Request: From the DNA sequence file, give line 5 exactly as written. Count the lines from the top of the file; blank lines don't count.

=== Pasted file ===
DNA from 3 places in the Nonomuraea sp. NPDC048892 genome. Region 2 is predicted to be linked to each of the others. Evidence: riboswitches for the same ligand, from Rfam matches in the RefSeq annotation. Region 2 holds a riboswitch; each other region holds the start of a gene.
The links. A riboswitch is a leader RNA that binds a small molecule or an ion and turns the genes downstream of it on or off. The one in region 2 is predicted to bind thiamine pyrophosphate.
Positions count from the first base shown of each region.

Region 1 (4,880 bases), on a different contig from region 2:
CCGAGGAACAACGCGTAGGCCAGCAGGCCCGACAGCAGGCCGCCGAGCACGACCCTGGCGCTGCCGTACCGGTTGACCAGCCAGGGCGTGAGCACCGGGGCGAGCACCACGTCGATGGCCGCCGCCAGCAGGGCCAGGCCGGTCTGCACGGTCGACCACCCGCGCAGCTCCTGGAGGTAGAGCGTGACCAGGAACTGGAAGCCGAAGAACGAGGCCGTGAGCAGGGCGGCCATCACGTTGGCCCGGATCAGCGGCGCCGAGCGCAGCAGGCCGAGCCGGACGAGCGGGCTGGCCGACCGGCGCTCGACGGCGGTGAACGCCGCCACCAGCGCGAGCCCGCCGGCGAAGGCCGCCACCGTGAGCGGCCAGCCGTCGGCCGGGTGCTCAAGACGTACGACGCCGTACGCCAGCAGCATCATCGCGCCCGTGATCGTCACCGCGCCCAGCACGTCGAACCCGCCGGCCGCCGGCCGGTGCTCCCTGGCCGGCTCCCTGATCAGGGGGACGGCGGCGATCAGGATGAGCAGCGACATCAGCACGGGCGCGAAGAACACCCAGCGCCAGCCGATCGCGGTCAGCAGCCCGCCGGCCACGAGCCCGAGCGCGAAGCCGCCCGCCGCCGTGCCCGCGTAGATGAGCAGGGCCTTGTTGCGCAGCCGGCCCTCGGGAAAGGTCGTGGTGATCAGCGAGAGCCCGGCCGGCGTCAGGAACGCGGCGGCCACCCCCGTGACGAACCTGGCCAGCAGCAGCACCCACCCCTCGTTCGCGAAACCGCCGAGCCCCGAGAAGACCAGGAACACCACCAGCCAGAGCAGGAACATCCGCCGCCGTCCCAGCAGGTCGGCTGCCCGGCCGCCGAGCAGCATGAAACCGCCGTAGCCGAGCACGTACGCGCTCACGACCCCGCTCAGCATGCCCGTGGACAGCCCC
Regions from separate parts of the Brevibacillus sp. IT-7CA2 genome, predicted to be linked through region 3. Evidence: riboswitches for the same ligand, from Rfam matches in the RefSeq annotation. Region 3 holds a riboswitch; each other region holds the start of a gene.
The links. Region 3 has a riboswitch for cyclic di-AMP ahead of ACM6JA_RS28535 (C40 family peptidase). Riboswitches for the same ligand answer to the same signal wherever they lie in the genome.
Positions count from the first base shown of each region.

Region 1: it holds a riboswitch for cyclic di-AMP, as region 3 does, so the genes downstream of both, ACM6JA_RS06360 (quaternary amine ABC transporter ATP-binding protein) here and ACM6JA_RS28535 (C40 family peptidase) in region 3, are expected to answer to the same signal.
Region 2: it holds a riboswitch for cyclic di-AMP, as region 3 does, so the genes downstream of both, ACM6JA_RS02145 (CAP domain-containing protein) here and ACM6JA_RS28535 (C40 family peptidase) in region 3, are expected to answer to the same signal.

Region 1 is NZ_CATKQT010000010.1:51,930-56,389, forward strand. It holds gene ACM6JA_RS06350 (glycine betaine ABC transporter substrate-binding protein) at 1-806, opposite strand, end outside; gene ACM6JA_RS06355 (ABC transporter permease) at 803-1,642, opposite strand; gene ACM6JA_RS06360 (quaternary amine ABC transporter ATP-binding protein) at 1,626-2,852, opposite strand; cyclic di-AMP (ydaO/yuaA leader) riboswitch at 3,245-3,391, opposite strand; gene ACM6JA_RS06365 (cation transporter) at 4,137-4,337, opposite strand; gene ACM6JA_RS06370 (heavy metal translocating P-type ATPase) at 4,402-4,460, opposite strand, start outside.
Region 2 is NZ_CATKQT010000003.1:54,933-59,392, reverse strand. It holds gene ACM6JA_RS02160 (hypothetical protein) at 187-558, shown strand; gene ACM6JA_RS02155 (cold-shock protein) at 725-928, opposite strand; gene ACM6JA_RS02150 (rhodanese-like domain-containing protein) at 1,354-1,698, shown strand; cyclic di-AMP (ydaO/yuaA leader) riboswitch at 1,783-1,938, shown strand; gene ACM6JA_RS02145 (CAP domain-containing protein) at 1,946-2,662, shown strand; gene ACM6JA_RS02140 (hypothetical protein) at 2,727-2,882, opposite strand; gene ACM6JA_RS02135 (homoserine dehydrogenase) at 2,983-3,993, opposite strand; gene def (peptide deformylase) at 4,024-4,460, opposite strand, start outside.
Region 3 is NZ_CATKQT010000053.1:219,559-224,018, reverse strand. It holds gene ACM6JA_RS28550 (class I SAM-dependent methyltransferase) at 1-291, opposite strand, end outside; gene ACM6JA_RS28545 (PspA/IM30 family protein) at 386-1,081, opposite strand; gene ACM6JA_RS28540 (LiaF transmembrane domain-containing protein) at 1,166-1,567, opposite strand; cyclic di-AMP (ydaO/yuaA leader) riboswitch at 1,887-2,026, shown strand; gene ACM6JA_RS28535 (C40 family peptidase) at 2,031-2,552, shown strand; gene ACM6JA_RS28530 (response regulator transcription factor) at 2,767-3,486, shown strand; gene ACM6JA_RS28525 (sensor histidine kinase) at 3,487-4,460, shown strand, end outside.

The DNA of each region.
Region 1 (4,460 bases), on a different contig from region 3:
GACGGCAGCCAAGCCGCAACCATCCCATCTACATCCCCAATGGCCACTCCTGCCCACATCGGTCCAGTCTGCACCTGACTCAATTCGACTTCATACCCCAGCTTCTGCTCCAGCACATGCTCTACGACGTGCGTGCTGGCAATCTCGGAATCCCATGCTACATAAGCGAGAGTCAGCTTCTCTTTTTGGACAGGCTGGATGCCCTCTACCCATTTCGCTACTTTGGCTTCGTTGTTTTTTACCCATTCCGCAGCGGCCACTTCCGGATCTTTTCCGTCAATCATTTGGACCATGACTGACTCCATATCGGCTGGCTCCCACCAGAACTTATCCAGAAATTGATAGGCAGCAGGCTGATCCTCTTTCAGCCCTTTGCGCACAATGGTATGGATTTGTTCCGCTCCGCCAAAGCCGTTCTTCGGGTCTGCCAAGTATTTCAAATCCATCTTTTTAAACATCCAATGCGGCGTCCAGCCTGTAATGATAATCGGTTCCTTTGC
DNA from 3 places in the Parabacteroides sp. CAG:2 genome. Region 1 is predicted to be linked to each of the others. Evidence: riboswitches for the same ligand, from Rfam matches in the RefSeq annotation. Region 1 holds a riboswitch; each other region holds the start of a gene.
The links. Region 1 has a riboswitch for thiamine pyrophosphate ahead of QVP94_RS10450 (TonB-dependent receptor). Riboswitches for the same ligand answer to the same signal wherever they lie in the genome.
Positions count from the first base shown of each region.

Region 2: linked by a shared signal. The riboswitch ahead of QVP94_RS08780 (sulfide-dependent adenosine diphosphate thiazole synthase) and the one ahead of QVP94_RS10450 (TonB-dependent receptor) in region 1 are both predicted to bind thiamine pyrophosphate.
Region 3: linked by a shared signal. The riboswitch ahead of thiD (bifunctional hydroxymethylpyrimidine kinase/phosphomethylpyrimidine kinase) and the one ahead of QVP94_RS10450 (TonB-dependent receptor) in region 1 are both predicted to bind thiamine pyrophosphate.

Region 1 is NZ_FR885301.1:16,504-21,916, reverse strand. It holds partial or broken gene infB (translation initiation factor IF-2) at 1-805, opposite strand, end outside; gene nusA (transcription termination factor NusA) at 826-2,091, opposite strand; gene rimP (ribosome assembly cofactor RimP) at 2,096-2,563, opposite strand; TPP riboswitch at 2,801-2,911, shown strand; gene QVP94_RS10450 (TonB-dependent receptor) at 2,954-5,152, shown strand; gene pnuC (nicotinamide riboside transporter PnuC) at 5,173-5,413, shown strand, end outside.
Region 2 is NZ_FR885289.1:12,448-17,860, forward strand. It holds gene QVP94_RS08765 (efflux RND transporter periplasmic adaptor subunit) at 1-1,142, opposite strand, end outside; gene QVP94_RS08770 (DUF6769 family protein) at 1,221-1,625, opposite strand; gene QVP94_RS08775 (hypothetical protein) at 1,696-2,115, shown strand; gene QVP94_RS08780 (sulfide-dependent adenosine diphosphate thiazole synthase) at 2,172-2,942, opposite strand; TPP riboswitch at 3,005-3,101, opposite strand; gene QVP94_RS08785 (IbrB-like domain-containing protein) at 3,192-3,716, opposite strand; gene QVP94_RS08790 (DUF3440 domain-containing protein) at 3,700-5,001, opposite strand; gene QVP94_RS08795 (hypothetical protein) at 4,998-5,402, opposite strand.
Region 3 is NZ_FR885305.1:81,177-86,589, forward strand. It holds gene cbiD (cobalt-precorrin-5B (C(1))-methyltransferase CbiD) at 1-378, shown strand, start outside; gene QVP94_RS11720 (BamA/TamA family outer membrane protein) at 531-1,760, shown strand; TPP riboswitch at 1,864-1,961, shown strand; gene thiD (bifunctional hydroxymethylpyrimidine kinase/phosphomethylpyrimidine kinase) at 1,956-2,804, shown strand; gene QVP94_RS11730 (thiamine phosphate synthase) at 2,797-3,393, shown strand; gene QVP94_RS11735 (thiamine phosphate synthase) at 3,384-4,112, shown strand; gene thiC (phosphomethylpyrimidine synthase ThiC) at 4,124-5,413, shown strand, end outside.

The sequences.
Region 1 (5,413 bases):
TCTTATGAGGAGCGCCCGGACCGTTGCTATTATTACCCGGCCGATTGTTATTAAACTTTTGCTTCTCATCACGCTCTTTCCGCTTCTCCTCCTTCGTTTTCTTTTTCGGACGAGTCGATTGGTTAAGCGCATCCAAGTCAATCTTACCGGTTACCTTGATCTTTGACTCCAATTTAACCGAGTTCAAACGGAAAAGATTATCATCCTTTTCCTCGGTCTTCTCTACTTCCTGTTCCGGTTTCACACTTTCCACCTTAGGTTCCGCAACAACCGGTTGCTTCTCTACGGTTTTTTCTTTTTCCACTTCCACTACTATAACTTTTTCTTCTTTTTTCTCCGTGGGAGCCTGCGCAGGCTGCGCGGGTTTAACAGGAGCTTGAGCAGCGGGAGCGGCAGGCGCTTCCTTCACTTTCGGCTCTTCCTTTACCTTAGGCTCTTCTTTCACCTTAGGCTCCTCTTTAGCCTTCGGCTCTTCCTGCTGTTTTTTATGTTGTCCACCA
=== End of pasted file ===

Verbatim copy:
CCGAGGAACAACGCGTAGGCCAGCAGGCCCGACAGCAGGCCGCCGAGCACGACCCTGGCGCTGCCGTACCGGTTGACCAGCCAGGGCGTGAGCACCGGGGCGAGCACCACGTCGATGGCCGCCGCCAGCAGGGCCAGGCCGGTCTGCACGGTCGACCACCCGCGCAGCTCCTGGAGGTAGAGCGTGACCAGGAACTGGAAGCCGAAGAACGAGGCCGTGAGCAGGGCGGCCATCACGTTGGCCCGGATCAGCGGCGCCGAGCGCAGCAGGCCGAGCCGGACGAGCGGGCTGGCCGACCGGCGCTCGACGGCGGTGAACGCCGCCACCAGCGCGAGCCCGCCGGCGAAGGCCGCCACCGTGAGCGGCCAGCCGTCGGCCGGGTGCTCAAGACGTACGACGCCGTACGCCAGCAGCATCATCGCGCCCGTGATCGTCACCGCGCCCAGCACGTCGAACCCGCCGGCCGCCGGCCGGTGCTCCCTGGCCGGCTCCCTGATCAGGGGGACGGCGGCGATCAGGATGAGCAGCGACATCAGCACGGGCGCGAAGAACACCCAGCGCCAGCCGATCGCGGTCAGCAGCCCGCCGGCCACGAGCCCGAGCGCGAAGCCGCCCGCCGCCGTGCCCGCGTAGATGAGCAGGGCCTTGTTGCGCAGCCGGCCCTCGGGAAAGGTCGTGGTGATCAGCGAGAGCCCGGCCGGCGTCAGGAACGCGGCGGCCACCCCCGTGACGAACCTGGCCAGCAGCAGCACCCACCCCTCGTTCGCGAAACCGCCGAGCCCCGAGAAGACCAGGAACACCACCAGCCAGAGCAGGAACATCCGCCGCCGTCCCAGCAGGTCGGCTGCCCGGCCGCCGAGCAGCATGAAACCGCCGTAGCCGAGCACGTACGCGCTCACGACCCCGCTCAGCATGCCCGTGGACAGCCCC